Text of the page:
2010 Mazda MX-5 Miata review: 2010 Mazda MX-5 Miata

As we plunged down mountain roads following locals in Civics and Corollas, the Miata still felt fast, but the gap between our car and the ones in front told a different story.

No nav
As mentioned above, the Miata is light on cabin tech. Even in Grand Touring trim, navigation is unavailable. And from our review of the Mazda3 , we know that Mazda can put navigation in a small, inexpensive car.

Our hunt for a USB port in the car also turned up nothing; the only option for external music devices being an eighth-inch auxiliary input. On the plus side, the stereo did have satellite radio, and the in-dash six-CD changer reads MP3 CDs, allowing for a pretty big music library.


The left steering-wheel spoke holds a voice command button for the Bluetooth phone system.

Music plays through a seven-speaker Bose audio system, standard in the Miata Grand Touring model. This system includes two tweeters, door-mounted mids, and two extra speakers near the headrests, which make the sound audible during open-top driving. There is also a center channel speaker, but, strangely, no subwoofer. As a result, the audio is not quite as bass-oriented as we are used to with Bose systems.

The center channel helps staging, making the music seem to come from a point above the center of the dashboard. The quality is generally good, although it lacks the detail of a strong audiophile system.

Also standard with the Grand Touring trim is a Bluetooth phone system, operated through voice command. This system works reasonably well, and includes onscreen feedback showing phone numbers dialed. It does have a phone book function, but will not download contacts from a paired phone.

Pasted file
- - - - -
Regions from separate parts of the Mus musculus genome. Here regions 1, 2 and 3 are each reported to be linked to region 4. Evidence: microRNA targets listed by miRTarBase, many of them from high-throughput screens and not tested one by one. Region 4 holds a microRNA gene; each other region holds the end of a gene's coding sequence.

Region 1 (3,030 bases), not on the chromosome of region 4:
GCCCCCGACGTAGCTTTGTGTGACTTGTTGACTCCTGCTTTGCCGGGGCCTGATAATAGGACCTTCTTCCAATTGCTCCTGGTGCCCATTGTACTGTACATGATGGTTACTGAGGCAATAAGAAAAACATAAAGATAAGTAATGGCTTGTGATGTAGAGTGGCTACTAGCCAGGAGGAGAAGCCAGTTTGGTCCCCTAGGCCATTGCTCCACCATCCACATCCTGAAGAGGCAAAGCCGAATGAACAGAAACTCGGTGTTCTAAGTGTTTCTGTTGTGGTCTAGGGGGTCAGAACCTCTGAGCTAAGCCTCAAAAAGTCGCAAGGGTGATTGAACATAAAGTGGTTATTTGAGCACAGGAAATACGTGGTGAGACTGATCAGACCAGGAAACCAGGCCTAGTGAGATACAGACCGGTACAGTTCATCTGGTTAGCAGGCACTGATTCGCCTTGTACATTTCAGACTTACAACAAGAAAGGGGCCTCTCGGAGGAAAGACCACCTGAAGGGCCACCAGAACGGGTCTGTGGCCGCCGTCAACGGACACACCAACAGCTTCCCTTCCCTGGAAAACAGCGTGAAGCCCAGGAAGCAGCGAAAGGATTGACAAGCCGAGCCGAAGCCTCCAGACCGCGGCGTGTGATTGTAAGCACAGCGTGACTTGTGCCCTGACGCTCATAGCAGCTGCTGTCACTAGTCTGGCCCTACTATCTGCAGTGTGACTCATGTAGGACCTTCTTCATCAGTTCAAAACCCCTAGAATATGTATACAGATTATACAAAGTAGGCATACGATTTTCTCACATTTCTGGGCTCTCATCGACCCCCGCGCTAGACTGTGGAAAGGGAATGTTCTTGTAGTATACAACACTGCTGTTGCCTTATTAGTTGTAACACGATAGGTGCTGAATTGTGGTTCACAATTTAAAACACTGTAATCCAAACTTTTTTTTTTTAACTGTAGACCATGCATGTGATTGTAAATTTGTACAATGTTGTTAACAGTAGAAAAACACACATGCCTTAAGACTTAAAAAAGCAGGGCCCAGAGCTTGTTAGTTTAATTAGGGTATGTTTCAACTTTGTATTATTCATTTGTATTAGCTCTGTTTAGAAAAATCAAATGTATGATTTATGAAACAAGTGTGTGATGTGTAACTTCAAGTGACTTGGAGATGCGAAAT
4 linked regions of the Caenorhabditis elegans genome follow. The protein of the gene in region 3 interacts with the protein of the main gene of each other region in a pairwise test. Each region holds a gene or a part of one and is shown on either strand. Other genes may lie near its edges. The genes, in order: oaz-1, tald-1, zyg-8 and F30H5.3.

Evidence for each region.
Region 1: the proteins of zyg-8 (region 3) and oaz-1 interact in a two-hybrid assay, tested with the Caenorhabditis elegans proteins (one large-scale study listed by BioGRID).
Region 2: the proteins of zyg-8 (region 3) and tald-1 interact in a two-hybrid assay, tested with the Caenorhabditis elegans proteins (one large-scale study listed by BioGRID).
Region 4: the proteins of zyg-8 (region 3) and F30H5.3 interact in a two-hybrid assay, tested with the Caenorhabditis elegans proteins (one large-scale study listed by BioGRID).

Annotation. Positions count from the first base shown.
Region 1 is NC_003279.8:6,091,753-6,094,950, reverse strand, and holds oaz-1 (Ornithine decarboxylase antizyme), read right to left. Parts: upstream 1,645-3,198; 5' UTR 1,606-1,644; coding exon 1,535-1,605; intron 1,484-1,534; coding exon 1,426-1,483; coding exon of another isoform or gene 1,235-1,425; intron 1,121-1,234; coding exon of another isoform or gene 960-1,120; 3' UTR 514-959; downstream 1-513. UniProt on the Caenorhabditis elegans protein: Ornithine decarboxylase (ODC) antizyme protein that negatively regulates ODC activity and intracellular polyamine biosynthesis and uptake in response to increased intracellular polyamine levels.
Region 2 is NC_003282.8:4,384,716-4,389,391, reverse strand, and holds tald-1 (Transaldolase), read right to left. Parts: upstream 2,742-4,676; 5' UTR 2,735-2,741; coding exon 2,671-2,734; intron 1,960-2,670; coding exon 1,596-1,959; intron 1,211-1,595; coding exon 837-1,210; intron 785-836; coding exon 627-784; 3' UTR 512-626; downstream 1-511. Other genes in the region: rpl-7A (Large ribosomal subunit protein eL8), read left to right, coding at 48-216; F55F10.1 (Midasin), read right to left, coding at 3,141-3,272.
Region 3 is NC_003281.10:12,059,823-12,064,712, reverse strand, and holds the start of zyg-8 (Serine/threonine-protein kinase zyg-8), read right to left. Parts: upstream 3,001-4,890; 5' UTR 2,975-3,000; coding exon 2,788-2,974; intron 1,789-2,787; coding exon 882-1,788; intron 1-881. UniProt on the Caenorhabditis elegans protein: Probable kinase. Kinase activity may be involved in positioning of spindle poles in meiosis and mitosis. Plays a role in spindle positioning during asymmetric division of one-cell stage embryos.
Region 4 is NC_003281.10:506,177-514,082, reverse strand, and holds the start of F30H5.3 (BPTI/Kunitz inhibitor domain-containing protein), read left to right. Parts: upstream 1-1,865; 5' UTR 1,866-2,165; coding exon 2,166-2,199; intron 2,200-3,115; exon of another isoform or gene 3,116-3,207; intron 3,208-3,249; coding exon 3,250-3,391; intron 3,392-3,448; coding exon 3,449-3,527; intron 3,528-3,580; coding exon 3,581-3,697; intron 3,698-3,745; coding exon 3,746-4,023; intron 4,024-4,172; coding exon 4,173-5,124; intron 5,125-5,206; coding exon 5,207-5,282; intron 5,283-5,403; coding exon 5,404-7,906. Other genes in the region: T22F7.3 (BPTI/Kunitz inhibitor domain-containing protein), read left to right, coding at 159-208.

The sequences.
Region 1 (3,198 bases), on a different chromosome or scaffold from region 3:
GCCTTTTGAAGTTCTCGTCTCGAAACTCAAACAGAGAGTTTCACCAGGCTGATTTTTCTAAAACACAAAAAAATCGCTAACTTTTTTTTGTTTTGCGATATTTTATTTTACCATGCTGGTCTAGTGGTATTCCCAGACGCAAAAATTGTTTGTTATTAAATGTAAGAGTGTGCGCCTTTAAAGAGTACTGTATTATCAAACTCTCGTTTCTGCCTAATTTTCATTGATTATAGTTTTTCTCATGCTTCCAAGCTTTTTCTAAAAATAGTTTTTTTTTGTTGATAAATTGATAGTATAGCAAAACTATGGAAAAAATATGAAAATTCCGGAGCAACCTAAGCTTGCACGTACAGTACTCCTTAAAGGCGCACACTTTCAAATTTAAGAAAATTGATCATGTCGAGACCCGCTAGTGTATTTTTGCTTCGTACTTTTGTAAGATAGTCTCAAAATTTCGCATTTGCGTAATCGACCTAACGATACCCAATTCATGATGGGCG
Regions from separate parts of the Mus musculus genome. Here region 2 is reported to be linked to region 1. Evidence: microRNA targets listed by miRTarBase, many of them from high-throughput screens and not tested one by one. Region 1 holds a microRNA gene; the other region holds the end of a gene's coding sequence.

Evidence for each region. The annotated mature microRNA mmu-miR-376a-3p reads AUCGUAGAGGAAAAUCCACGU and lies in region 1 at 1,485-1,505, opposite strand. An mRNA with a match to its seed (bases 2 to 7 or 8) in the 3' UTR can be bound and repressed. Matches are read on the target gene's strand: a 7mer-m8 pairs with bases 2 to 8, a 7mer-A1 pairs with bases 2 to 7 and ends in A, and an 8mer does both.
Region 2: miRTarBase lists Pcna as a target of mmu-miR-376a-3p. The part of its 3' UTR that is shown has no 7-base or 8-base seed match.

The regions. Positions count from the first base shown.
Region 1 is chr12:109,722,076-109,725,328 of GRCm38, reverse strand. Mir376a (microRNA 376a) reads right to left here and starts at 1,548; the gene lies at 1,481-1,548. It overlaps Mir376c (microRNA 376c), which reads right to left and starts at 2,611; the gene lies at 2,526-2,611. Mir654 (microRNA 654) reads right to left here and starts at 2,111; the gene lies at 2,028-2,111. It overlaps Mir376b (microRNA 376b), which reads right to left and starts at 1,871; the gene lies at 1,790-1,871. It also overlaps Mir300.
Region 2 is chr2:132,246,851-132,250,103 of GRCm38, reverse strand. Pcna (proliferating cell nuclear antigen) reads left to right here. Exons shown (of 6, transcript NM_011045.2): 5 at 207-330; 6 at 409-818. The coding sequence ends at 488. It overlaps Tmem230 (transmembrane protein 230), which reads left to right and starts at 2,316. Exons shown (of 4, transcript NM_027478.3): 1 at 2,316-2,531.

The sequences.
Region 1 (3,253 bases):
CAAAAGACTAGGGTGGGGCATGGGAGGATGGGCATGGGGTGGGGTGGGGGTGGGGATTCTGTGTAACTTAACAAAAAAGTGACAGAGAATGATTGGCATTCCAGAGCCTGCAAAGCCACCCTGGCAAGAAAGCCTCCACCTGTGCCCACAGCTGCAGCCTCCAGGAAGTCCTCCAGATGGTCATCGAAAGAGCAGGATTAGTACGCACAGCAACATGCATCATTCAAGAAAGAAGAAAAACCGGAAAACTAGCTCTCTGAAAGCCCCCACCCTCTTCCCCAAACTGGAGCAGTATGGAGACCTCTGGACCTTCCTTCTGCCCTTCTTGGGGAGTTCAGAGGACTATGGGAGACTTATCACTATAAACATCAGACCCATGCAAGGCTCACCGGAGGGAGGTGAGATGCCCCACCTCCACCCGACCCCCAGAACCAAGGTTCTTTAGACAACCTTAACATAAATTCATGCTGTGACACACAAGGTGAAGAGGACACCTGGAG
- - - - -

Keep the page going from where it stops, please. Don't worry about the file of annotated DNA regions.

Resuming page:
In sum
The 2010 Mazda MX-5 Miata remains an excellent design, even after more than 20 years of production. The retractable hard top looks good and uses a smart design, even better than that in other hard-top convertibles.

Although very fun to drive, its performance tech is far from cutting edge. Variable valve timing for the engine helps produce decent power, but this engine could be even more efficient. The suspension is nicely engineered, but lacks more-advanced technologies. The six-speed manual transmission is impressive for its precision, but it is not exactly new technology.

Where the Miata is least impressive is in the cabin. Even at its highest trim level, navigation is not an option, nor is iPod integration. We appreciate the Bose audio system, six-CD changer, and Bluetooth phone system, but those technologies have been around for years.

Spec box
Model 2010 Mazda MX-5 Miata
Trim Grand Touring PRHT
Power train 2-liter four-cylinder engine, six-speed manual transmission
EPA fuel economy 21 mpg city/28 mpg highway
Observed fuel economy 22.2 mpg
Navigation None
Bluetooth phone support Standard
Disc player MP3-compatible, six-CD changer
MP3 player support None
Other digital audio Satellite radio, auxiliary audio input
Audio system Bose seven-speaker system
Driver aids None
Base price $28,400
Price as tested $31,300

What you'll pay

    Pricing is currently unavailable.

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